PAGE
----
Beyond that, she’s not too fussed. “I’m not here to judge anyone’s opinion,” she says. “You can’t change a rock from being a rock, right?” Besides, it’s all been good publicity. “If I ever wanted to do an accidental marketing exercise, I thank the council,” she says. “I thank them very, very much because the British public and Liverpool have spoken.” When Hooters started advertising for jobs, they received 1,500 applications. Only 200 people were successful, which includes waitresses, supervisors, chefs and other kitchen staff like pot washes. Rachael also told us she has promised a tuition fee reimbursement programme for the girls, but didn’t expand on what this meant.
Our server is called Amy, with platinum blonde hair and white teeth. She greets us with a breezy smile, places a square napkin on the table and writes her name on it in pink biro, signing it off with a small love heart. “I’ll be your server this evening, let me know if you need anything at all,” she tells us. Her voice is staged and unnatural, but friendly nonetheless. It’s obvious from the way me and Jack are sitting awkwardly in our seats, barely making eye contact with one another, that this isn’t our usual haunt, but throughout the evening, Amy makes a conscious effort to make us feel welcome.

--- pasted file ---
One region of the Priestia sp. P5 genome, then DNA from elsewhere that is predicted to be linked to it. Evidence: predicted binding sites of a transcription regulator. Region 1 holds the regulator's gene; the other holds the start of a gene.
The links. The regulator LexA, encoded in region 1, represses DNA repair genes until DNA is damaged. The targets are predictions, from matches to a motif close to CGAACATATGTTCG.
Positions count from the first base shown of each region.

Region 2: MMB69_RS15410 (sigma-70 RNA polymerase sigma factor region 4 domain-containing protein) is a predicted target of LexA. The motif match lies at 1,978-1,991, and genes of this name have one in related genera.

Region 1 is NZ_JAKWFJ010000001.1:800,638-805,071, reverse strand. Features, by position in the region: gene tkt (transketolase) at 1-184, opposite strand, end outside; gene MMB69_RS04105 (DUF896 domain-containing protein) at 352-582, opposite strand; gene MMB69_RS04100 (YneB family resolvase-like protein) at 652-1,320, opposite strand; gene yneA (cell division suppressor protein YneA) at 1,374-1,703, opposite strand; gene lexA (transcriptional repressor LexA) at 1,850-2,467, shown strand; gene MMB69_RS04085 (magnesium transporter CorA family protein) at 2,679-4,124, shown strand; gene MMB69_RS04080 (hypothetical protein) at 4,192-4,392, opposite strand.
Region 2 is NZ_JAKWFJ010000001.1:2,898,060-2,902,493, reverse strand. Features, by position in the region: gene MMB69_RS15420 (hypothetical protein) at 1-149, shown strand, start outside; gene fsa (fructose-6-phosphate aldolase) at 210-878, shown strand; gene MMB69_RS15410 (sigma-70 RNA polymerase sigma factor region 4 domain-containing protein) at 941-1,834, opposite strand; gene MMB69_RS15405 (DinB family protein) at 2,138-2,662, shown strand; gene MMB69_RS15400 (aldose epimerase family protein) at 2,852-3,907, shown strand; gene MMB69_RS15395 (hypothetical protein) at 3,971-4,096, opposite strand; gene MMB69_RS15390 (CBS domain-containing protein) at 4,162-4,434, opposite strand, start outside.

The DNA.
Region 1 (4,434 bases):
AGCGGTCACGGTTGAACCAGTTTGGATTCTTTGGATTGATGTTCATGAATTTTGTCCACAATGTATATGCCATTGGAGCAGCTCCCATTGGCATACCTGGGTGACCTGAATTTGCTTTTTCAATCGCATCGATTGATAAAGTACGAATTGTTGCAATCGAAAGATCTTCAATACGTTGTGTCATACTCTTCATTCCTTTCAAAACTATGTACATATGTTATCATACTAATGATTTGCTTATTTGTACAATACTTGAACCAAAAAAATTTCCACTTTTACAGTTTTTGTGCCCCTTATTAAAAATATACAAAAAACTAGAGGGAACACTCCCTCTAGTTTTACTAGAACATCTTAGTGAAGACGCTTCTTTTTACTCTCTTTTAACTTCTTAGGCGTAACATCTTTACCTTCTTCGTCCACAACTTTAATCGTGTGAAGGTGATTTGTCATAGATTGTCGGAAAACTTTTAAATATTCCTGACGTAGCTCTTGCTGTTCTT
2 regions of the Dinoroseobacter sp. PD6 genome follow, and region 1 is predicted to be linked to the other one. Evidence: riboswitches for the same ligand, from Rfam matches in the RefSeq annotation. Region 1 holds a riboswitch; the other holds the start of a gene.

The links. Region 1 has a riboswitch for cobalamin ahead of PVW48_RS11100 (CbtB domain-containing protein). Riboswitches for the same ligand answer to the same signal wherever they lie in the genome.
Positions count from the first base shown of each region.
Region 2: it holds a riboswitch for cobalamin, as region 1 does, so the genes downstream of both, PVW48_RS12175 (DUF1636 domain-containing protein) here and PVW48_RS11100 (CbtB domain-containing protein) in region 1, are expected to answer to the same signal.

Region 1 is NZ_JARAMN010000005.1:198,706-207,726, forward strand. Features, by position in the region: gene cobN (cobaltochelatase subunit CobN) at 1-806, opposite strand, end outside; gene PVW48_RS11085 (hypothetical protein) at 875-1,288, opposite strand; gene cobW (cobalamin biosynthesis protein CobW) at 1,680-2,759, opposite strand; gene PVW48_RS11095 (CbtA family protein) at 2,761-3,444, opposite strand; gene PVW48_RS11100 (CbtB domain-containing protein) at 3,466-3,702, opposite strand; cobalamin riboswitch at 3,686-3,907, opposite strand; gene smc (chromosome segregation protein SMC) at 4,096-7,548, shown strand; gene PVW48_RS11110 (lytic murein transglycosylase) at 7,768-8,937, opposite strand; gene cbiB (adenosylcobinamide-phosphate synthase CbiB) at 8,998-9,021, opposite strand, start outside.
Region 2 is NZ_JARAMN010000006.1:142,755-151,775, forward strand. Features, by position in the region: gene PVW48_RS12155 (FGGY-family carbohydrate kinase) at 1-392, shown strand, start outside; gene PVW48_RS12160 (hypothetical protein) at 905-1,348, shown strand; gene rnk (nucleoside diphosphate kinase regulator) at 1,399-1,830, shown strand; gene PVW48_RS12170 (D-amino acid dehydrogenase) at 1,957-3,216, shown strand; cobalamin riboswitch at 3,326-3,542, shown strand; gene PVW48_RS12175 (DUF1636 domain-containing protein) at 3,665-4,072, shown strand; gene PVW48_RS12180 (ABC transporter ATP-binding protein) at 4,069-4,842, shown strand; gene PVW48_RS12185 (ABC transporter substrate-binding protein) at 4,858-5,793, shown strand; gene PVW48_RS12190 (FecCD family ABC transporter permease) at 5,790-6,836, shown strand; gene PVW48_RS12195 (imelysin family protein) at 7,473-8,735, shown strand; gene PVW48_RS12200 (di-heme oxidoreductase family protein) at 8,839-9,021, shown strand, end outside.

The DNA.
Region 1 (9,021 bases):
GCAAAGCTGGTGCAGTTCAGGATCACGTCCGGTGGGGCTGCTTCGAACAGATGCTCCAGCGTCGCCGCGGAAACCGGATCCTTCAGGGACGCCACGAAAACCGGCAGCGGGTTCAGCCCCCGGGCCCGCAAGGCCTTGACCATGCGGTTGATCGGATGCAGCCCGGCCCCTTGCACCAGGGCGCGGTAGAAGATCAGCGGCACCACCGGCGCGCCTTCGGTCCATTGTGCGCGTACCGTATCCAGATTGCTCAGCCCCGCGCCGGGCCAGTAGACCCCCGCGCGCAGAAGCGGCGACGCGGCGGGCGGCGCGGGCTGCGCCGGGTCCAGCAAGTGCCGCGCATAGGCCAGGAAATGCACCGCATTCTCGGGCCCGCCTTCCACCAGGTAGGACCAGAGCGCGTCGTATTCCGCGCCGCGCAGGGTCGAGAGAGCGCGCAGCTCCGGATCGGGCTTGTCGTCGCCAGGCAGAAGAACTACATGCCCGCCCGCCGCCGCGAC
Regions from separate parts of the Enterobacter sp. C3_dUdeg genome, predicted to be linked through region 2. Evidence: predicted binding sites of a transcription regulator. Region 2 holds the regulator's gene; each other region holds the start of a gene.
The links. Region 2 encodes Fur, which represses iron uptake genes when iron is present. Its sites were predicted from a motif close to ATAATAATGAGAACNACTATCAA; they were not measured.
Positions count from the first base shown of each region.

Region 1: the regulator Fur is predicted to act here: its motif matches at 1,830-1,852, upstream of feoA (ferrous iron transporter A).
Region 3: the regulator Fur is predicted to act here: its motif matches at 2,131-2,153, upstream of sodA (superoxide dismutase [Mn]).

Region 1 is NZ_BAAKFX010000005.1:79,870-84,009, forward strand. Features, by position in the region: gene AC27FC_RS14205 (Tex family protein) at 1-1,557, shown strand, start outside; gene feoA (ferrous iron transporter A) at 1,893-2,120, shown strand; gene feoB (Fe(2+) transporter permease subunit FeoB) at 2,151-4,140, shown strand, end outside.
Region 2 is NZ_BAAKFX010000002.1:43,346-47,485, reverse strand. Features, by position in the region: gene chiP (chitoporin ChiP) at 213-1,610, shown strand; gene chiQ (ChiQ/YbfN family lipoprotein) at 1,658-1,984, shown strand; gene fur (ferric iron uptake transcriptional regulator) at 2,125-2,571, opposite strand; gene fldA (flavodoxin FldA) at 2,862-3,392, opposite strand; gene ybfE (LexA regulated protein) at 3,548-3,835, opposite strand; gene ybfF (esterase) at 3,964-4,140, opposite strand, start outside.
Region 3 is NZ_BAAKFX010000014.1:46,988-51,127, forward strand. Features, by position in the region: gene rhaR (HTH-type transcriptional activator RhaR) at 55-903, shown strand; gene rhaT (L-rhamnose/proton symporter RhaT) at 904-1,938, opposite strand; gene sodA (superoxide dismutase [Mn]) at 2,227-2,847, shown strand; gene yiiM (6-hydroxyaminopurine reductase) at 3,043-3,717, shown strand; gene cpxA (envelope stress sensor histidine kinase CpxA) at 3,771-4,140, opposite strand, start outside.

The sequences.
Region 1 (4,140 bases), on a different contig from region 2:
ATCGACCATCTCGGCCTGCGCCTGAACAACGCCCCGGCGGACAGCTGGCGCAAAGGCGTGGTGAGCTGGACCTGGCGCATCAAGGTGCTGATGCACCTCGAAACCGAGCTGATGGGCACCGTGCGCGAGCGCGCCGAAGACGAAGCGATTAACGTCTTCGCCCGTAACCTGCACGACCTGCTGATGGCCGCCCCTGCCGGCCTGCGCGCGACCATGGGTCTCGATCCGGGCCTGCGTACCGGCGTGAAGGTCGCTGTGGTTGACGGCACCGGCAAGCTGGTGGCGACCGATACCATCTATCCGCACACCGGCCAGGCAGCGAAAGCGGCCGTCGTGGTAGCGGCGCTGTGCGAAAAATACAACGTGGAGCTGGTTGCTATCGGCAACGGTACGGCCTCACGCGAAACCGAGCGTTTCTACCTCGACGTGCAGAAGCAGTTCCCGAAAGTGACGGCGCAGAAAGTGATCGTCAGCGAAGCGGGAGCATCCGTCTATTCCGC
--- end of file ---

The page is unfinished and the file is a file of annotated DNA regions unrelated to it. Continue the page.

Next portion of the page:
Most of the men here are ambiently aware of women, not outwardly gawking or vying for their attention. They skew middle-aged, casually dressed and blokeish. Only one man in tight skinny jeans and a loose black crew neck, one you know a woman must have picked out for him because it’s in such different taste to the rest of his clothing, is acting obnoxiously. He is sitting on the edge of a bright orange-upholstered booth, leaning back, his legs parted so his knee obstructs the walkway slightly. His arm drapes around the back of the seat like he’s commanding it. Each time his server walks past, a pretty girl with glossy, straight black hair, he looks up and winks to grab her attention.